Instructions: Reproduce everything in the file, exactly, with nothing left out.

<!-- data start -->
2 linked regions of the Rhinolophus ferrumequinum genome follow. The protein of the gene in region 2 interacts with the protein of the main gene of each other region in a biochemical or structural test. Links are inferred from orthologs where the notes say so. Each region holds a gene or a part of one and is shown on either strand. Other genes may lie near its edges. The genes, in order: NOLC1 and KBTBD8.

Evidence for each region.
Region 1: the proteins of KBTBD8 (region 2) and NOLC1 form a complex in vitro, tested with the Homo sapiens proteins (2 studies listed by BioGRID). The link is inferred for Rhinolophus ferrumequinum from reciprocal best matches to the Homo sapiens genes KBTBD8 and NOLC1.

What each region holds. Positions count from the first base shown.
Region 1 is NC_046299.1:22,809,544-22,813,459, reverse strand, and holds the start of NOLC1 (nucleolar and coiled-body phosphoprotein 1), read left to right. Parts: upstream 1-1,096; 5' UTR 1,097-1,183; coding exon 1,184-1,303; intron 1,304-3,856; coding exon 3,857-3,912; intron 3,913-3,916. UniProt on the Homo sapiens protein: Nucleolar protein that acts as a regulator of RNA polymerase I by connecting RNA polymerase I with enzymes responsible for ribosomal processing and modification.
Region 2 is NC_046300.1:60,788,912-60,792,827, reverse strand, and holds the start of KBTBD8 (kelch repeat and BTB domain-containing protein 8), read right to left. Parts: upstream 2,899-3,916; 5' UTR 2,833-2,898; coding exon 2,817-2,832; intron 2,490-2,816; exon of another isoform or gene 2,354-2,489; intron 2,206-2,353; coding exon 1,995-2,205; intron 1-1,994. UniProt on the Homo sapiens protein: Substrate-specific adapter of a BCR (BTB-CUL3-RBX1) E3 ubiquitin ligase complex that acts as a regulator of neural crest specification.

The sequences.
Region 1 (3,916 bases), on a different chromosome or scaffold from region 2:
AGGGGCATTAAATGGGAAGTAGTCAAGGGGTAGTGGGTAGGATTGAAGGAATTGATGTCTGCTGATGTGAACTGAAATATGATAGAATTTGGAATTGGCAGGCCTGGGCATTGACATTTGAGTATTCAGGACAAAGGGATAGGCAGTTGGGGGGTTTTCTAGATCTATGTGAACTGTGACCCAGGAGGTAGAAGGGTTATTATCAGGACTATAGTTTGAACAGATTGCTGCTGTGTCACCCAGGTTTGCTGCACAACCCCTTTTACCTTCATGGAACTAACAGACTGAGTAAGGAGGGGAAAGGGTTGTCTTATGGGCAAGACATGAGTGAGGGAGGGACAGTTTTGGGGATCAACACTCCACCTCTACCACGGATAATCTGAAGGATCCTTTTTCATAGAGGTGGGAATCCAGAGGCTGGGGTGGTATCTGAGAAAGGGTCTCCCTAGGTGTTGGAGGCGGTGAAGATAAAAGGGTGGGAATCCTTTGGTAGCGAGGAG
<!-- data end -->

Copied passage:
2 linked regions of the Rhinolophus ferrumequinum genome follow. The protein of the gene in region 2 interacts with the protein of the main gene of each other region in a biochemical or structural test. Links are inferred from orthologs where the notes say so. Each region holds a gene or a part of one and is shown on either strand. Other genes may lie near its edges. The genes, in order: NOLC1 and KBTBD8.

Evidence for each region.
Region 1: the proteins of KBTBD8 (region 2) and NOLC1 form a complex in vitro, tested with the Homo sapiens proteins (2 studies listed by BioGRID). The link is inferred for Rhinolophus ferrumequinum from reciprocal best matches to the Homo sapiens genes KBTBD8 and NOLC1.

What each region holds. Positions count from the first base shown.
Region 1 is NC_046299.1:22,809,544-22,813,459, reverse strand, and holds the start of NOLC1 (nucleolar and coiled-body phosphoprotein 1), read left to right. Parts: upstream 1-1,096; 5' UTR 1,097-1,183; coding exon 1,184-1,303; intron 1,304-3,856; coding exon 3,857-3,912; intron 3,913-3,916. UniProt on the Homo sapiens protein: Nucleolar protein that acts as a regulator of RNA polymerase I by connecting RNA polymerase I with enzymes responsible for ribosomal processing and modification.
Region 2 is NC_046300.1:60,788,912-60,792,827, reverse strand, and holds the start of KBTBD8 (kelch repeat and BTB domain-containing protein 8), read right to left. Parts: upstream 2,899-3,916; 5' UTR 2,833-2,898; coding exon 2,817-2,832; intron 2,490-2,816; exon of another isoform or gene 2,354-2,489; intron 2,206-2,353; coding exon 1,995-2,205; intron 1-1,994. UniProt on the Homo sapiens protein: Substrate-specific adapter of a BCR (BTB-CUL3-RBX1) E3 ubiquitin ligase complex that acts as a regulator of neural crest specification.

The sequences.
Region 1 (3,916 bases), on a different chromosome or scaffold from region 2:
AGGGGCATTAAATGGGAAGTAGTCAAGGGGTAGTGGGTAGGATTGAAGGAATTGATGTCTGCTGATGTGAACTGAAATATGATAGAATTTGGAATTGGCAGGCCTGGGCATTGACATTTGAGTATTCAGGACAAAGGGATAGGCAGTTGGGGGGTTTTCTAGATCTATGTGAACTGTGACCCAGGAGGTAGAAGGGTTATTATCAGGACTATAGTTTGAACAGATTGCTGCTGTGTCACCCAGGTTTGCTGCACAACCCCTTTTACCTTCATGGAACTAACAGACTGAGTAAGGAGGGGAAAGGGTTGTCTTATGGGCAAGACATGAGTGAGGGAGGGACAGTTTTGGGGATCAACACTCCACCTCTACCACGGATAATCTGAAGGATCCTTTTTCATAGAGGTGGGAATCCAGAGGCTGGGGTGGTATCTGAGAAAGGGTCTCCCTAGGTGTTGGAGGCGGTGAAGATAAAAGGGTGGGAATCCTTTGGTAGCGAGGAG